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Telephone Girls

Kathleen Coxford hadn’t expected to end up working alongside Millie Willis in the Bell Telephone Office that night, but that’s where she found herself. It was certainly better than the alternative, she thought. It could have been her on that train. Her, in her usual place, in the last three coaches. She had just left her job in the government and was about to start a new position at the Rosamond Woollen Mill. That was the only way you could leave a government job; your new position had to be connected to the war effort, and the Rosamond Woollen Mill made cloth for soldiers’ uniforms. And so it was that on Sunday night, instead of finding herself on the train on her way back to Ottawa as she normally did, Kathleen was in the office, with her friend Millie, frantically placing telephone calls to family members and friends of the passengers.

Wedding portrait of Kathleen Coxford and husband Cyril McCallum Thomson, 1943

Kathleen Coxford and husband Cyril McCallum Thomson – November 26, 1943

Kathleen didn’t stay in the office all night. She tried to help with the injured, but it was too much to bear, and she couldn’t help but notice the long line-ups at the public telephone booths as she rushed through town. The lines never seemed to dwindle, no matter how much time had passed. In fact, so many calls were placed to Renfrew that the following week’s The Renfrew Mercury (December 31, 1942), praised the ‘telephone girls’ for their hard work. . .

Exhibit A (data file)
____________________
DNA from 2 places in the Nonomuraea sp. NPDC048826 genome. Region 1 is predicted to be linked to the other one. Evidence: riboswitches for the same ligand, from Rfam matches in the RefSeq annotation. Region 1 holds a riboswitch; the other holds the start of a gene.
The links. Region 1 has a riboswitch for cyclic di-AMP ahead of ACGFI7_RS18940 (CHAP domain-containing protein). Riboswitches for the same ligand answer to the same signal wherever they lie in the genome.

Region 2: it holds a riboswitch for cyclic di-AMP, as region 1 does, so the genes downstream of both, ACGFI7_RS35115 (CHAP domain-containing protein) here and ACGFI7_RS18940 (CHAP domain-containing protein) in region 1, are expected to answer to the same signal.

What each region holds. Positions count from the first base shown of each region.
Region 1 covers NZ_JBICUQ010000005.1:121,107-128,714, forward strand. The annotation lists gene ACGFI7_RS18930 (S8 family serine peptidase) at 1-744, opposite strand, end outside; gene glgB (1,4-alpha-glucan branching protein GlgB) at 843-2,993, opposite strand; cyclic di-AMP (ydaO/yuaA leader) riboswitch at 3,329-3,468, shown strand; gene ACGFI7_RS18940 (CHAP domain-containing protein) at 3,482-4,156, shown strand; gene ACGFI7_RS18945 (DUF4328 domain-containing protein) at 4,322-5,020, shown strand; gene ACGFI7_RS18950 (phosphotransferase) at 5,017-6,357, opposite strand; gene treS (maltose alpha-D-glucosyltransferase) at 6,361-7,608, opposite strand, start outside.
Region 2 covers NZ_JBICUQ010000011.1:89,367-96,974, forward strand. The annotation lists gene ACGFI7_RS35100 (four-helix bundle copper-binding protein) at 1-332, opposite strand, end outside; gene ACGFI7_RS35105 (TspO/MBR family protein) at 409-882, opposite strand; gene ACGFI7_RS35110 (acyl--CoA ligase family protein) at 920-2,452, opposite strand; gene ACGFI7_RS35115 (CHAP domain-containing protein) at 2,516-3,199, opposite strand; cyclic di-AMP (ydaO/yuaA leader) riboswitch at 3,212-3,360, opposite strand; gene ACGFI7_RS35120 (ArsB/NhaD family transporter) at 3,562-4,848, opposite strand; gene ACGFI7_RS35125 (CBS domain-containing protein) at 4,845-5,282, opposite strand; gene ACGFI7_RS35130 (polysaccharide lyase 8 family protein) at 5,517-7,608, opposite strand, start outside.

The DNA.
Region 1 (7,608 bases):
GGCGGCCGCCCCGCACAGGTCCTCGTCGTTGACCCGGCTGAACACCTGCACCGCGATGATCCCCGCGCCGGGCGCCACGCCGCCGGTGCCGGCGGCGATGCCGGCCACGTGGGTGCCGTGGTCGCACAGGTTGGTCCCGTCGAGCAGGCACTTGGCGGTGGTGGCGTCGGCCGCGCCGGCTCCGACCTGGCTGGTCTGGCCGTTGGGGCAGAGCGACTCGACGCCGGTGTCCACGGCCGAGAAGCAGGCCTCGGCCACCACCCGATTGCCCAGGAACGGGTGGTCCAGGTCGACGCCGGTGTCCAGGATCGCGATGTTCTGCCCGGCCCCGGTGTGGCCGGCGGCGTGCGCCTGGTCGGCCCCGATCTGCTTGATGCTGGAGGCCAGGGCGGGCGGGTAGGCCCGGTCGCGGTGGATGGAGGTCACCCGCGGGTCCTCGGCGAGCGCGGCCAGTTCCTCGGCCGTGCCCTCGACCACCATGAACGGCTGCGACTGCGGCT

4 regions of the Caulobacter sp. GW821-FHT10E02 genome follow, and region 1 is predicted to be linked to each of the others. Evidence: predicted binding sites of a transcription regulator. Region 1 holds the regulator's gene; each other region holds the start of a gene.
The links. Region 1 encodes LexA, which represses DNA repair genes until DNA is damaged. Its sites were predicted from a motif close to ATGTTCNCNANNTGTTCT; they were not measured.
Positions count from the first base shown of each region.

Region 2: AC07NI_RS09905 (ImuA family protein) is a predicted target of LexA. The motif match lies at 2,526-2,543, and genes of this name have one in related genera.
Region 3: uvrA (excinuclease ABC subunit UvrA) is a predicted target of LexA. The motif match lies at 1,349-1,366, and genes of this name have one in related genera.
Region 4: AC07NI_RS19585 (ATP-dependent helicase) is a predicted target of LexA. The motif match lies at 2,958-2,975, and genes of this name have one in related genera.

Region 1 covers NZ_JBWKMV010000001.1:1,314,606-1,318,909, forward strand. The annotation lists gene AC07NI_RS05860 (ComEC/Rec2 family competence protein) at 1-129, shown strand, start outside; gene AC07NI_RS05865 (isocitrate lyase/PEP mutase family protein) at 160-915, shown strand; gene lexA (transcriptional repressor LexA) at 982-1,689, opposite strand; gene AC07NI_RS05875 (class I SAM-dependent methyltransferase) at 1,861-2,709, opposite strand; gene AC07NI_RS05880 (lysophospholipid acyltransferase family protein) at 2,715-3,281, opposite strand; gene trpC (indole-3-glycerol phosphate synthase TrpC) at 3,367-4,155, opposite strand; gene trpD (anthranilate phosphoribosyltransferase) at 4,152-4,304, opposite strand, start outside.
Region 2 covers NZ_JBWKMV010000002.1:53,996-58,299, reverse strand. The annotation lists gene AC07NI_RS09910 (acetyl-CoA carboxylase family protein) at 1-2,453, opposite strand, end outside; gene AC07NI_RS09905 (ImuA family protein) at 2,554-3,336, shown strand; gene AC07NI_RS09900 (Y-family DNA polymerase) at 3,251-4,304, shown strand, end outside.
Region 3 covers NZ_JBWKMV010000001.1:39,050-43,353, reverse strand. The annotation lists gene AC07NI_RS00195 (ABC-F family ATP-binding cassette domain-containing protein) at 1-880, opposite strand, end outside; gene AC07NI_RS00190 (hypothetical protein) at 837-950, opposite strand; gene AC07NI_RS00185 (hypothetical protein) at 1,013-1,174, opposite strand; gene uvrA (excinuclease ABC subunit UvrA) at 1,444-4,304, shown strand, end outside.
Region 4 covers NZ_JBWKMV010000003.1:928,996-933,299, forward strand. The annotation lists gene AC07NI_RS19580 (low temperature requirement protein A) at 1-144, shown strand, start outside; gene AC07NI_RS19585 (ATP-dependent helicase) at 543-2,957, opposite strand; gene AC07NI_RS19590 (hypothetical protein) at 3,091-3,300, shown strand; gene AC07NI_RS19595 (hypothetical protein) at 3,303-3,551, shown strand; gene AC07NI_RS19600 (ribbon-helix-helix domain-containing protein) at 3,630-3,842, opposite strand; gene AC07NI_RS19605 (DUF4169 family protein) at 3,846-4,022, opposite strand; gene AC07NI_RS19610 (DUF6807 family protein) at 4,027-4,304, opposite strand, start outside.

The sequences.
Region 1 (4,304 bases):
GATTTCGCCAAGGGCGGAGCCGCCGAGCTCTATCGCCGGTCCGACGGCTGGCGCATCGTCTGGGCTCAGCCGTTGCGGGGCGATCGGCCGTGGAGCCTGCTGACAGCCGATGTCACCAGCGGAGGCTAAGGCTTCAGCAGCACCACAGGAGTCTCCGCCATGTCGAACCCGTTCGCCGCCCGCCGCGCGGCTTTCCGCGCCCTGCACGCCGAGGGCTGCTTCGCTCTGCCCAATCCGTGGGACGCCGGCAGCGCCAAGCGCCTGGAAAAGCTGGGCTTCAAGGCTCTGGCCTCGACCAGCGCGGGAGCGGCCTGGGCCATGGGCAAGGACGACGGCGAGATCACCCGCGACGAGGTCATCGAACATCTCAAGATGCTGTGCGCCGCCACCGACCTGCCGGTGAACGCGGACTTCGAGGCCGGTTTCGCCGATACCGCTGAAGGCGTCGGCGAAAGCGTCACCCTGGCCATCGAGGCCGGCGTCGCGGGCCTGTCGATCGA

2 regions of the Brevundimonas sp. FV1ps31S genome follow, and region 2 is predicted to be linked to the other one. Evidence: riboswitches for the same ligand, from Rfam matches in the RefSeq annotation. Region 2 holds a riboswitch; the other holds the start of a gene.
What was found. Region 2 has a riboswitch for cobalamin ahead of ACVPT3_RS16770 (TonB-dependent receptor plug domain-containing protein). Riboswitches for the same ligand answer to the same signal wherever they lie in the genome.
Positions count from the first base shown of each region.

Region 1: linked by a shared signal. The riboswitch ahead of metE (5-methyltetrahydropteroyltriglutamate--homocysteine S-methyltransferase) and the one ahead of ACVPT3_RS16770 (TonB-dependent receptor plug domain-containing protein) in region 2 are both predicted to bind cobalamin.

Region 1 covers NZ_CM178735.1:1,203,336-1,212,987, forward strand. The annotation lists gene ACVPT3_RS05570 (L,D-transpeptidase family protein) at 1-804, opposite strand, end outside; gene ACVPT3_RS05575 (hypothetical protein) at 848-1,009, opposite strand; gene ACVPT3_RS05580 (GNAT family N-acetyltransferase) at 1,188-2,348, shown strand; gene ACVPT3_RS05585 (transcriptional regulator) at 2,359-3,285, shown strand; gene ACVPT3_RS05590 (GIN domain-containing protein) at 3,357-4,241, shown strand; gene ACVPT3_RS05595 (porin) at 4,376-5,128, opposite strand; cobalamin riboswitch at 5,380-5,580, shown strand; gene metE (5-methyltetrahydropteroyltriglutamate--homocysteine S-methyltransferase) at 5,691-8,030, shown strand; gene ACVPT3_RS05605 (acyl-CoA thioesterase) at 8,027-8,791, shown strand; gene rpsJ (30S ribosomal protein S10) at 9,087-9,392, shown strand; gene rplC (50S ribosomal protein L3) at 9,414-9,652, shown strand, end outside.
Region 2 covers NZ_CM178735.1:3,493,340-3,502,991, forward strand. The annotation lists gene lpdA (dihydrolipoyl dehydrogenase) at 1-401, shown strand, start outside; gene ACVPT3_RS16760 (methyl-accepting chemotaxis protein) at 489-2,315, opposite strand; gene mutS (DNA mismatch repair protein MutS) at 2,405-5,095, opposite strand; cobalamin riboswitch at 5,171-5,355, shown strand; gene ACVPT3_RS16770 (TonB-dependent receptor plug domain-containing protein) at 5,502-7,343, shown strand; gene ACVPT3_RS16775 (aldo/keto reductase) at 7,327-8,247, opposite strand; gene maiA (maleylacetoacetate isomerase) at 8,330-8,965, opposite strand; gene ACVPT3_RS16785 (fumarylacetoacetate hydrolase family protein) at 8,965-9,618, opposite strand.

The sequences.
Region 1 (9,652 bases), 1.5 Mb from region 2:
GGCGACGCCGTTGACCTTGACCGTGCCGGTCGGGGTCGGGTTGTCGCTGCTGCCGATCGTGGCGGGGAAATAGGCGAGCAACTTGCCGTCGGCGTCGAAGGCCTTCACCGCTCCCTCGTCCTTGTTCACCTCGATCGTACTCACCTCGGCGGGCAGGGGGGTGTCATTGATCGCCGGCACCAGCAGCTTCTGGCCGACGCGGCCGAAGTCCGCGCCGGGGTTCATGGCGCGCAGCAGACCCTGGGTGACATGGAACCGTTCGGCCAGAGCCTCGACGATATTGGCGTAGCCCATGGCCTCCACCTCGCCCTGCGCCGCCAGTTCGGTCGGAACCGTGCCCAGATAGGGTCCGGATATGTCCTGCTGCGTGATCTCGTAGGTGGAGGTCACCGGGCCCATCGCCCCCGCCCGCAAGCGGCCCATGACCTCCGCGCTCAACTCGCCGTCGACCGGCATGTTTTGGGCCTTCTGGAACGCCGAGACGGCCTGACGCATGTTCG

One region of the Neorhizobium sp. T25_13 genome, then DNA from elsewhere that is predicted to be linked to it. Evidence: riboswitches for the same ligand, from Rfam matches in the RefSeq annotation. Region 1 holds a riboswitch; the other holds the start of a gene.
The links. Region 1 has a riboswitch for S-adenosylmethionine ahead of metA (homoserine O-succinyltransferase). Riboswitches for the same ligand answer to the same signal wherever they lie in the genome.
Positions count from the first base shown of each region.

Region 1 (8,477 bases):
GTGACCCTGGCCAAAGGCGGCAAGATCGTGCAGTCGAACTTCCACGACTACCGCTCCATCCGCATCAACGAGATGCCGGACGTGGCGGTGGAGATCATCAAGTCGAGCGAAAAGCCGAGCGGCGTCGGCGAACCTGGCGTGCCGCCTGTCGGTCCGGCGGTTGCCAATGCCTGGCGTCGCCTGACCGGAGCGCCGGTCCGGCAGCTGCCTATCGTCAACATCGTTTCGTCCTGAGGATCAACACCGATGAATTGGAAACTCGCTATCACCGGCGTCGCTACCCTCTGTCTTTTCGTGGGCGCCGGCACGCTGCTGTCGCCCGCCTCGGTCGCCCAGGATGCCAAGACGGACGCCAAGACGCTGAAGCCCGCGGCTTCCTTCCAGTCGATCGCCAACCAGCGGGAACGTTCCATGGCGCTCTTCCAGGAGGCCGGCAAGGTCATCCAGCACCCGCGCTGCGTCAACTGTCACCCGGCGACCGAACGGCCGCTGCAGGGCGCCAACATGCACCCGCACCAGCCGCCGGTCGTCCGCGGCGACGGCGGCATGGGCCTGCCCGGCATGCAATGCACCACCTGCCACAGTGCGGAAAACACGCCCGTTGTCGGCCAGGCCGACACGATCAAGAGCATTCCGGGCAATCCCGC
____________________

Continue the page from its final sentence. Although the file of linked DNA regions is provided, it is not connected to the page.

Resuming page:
. . .[taking] care of the calls which had increased a hundred-fold. . .

Unlike Kathleen, her sister, Ruth, had a much stronger stomach. Kathleen had left her in the thick of things, helping in the O’Brien Theatre, where Ruth remained for the rest of the night. The train wreck had an unexpected impact on Ruth. When the two sisters finally made their way home after the long night, Ruth leaned over to Kathleen and confidently said, “I know what I’m going to do. I’m going to be a nurse.”

She did, and she never looked back.